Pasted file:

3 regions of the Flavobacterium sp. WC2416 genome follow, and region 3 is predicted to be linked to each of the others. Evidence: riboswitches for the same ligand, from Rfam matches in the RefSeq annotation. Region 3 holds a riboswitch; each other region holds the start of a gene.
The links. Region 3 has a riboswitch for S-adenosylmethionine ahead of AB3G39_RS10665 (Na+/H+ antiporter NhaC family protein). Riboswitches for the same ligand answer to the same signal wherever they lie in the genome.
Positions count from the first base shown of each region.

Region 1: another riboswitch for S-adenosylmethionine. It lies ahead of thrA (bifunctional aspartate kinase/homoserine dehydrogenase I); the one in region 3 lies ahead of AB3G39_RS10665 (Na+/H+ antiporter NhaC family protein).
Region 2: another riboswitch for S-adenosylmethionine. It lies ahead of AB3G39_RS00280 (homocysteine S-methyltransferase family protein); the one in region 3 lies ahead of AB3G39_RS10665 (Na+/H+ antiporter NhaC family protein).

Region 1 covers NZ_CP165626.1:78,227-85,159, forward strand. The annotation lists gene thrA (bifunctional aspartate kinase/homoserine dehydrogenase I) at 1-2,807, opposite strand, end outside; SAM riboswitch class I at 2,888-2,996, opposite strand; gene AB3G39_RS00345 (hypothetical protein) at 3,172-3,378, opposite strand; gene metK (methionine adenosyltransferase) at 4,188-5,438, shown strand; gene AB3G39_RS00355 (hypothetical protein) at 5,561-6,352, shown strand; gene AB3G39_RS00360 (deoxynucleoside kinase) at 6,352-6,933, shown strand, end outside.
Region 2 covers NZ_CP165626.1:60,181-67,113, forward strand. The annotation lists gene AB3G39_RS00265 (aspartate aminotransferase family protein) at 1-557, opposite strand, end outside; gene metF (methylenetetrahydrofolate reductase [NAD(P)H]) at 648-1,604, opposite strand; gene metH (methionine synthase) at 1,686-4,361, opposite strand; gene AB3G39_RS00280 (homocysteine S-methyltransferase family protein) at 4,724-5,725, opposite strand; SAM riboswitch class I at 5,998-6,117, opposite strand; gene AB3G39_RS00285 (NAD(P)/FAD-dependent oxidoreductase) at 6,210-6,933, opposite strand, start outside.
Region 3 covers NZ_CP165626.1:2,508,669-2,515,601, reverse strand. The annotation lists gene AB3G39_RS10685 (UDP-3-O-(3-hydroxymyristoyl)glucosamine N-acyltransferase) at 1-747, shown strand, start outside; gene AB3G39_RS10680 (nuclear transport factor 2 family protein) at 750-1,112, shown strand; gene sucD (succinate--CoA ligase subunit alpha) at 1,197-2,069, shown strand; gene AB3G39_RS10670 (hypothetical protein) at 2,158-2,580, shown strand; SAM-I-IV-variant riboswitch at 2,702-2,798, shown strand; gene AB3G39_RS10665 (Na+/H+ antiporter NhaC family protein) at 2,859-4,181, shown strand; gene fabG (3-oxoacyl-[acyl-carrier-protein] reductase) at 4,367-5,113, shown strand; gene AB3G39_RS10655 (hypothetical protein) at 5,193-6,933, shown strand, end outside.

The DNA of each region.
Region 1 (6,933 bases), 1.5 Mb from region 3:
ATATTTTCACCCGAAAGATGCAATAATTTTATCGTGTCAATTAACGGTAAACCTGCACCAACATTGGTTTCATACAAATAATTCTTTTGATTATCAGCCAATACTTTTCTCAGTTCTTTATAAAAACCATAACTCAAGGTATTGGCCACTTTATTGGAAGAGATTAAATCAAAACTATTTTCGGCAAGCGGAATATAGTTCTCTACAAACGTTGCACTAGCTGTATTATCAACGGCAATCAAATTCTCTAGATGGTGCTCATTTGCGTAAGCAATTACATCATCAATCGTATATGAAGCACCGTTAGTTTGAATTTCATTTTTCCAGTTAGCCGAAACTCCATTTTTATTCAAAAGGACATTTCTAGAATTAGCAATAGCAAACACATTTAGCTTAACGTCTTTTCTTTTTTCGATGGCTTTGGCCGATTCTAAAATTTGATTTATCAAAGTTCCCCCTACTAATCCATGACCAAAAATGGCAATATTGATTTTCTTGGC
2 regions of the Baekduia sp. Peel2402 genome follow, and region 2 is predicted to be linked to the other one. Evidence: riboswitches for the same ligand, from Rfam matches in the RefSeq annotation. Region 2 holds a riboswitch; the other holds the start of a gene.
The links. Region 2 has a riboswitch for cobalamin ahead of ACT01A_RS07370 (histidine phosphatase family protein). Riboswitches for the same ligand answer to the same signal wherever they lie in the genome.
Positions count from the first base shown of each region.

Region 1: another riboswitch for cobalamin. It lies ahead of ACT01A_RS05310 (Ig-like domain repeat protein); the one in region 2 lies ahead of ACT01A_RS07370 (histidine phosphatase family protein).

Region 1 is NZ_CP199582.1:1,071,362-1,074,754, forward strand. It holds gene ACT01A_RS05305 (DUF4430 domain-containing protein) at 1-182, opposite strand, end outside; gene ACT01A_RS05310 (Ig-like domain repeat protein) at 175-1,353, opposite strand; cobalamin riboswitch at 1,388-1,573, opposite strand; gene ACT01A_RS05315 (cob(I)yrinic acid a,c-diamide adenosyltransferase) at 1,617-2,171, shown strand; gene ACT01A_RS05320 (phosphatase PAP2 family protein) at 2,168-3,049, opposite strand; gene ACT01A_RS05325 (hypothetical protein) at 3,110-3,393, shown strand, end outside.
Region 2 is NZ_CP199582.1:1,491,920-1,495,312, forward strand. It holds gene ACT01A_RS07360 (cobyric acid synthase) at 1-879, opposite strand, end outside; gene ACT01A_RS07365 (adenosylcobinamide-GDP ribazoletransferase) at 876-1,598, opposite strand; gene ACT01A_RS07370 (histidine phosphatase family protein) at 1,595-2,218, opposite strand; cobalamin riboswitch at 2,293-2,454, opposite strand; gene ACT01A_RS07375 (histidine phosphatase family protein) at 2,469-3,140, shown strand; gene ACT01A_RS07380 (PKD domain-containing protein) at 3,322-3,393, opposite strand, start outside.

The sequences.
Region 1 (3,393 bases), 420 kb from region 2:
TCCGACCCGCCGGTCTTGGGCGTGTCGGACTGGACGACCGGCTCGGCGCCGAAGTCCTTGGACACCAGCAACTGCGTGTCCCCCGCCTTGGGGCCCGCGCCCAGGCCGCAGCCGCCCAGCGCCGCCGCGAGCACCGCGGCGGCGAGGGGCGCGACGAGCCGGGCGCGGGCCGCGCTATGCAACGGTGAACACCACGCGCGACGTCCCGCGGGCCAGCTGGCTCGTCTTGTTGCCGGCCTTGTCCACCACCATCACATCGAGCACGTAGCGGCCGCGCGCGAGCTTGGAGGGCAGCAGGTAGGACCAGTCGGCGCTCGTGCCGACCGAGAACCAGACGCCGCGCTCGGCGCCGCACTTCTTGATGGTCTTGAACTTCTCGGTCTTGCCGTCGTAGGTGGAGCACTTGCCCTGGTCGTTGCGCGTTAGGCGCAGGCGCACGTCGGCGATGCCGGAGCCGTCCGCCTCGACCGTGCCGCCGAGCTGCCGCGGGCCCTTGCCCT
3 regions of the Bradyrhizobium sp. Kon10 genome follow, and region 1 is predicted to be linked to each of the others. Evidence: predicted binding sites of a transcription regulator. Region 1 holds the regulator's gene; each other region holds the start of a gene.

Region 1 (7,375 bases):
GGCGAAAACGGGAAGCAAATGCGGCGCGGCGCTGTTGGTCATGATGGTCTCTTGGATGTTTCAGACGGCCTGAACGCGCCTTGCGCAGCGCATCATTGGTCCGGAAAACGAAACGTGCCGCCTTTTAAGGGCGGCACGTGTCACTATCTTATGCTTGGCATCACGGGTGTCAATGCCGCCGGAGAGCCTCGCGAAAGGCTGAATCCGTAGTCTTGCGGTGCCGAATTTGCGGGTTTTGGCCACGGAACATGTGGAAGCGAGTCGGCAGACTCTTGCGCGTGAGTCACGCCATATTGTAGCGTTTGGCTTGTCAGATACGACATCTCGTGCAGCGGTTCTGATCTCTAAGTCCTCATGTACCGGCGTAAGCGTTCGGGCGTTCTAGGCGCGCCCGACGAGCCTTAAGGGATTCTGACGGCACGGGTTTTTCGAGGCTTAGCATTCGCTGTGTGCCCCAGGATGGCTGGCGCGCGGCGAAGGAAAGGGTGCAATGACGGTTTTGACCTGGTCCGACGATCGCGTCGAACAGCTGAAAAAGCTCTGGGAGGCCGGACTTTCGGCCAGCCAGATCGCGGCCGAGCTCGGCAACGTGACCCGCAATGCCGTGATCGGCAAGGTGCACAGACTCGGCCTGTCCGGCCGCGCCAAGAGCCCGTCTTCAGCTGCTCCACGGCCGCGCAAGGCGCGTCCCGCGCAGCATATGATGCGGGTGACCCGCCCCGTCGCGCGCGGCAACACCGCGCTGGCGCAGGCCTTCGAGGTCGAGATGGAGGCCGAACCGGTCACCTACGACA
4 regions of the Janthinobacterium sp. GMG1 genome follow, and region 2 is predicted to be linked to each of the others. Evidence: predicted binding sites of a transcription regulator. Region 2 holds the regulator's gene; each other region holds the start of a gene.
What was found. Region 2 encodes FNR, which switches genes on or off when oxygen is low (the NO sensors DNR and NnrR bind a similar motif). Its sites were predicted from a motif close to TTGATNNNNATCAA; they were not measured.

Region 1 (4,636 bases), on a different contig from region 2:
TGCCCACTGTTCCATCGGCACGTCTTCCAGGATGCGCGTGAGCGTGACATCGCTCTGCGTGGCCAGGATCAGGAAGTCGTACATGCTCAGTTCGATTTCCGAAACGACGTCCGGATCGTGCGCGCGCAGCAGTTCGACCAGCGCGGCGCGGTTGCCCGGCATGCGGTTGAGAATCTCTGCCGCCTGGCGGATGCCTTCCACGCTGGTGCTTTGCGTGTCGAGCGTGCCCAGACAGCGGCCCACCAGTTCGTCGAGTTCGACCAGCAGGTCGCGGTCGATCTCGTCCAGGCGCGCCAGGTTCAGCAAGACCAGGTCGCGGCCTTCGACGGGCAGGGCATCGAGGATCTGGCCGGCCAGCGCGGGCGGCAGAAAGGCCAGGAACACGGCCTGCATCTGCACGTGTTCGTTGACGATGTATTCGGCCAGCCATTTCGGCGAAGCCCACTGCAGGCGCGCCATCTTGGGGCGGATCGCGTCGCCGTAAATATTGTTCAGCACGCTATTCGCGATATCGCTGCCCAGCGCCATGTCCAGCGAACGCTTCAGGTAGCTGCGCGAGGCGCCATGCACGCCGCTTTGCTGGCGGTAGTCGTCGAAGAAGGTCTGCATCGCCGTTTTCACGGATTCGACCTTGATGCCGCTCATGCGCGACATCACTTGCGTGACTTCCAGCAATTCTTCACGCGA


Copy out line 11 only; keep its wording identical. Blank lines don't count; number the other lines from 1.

ATATTTTCACCCGAAAGATGCAATAATTTTATCGTGTCAATTAACGGTAAACCTGCACCAACATTGGTTTCATACAAATAATTCTTTTGATTATCAGCCAATACTTTTCTCAGTTCTTTATAAAAACCATAACTCAAGGTATTGGCCACTTTATTGGAAGAGATTAAATCAAAACTATTTTCGGCAAGCGGAATATAGTTCTCTACAAACGTTGCACTAGCTGTATTATCAACGGCAATCAAATTCTCTAGATGGTGCTCATTTGCGTAAGCAATTACATCATCAATCGTATATGAAGCACCGTTAGTTTGAATTTCATTTTTCCAGTTAGCCGAAACTCCATTTTTATTCAAAAGGACATTTCTAGAATTAGCAATAGCAAACACATTTAGCTTAACGTCTTTTCTTTTTTCGATGGCTTTGGCCGATTCTAAAATTTGATTTATCAAAGTTCCCCCTACTAATCCATGACCAAAAATGGCAATATTGATTTTCTTGGC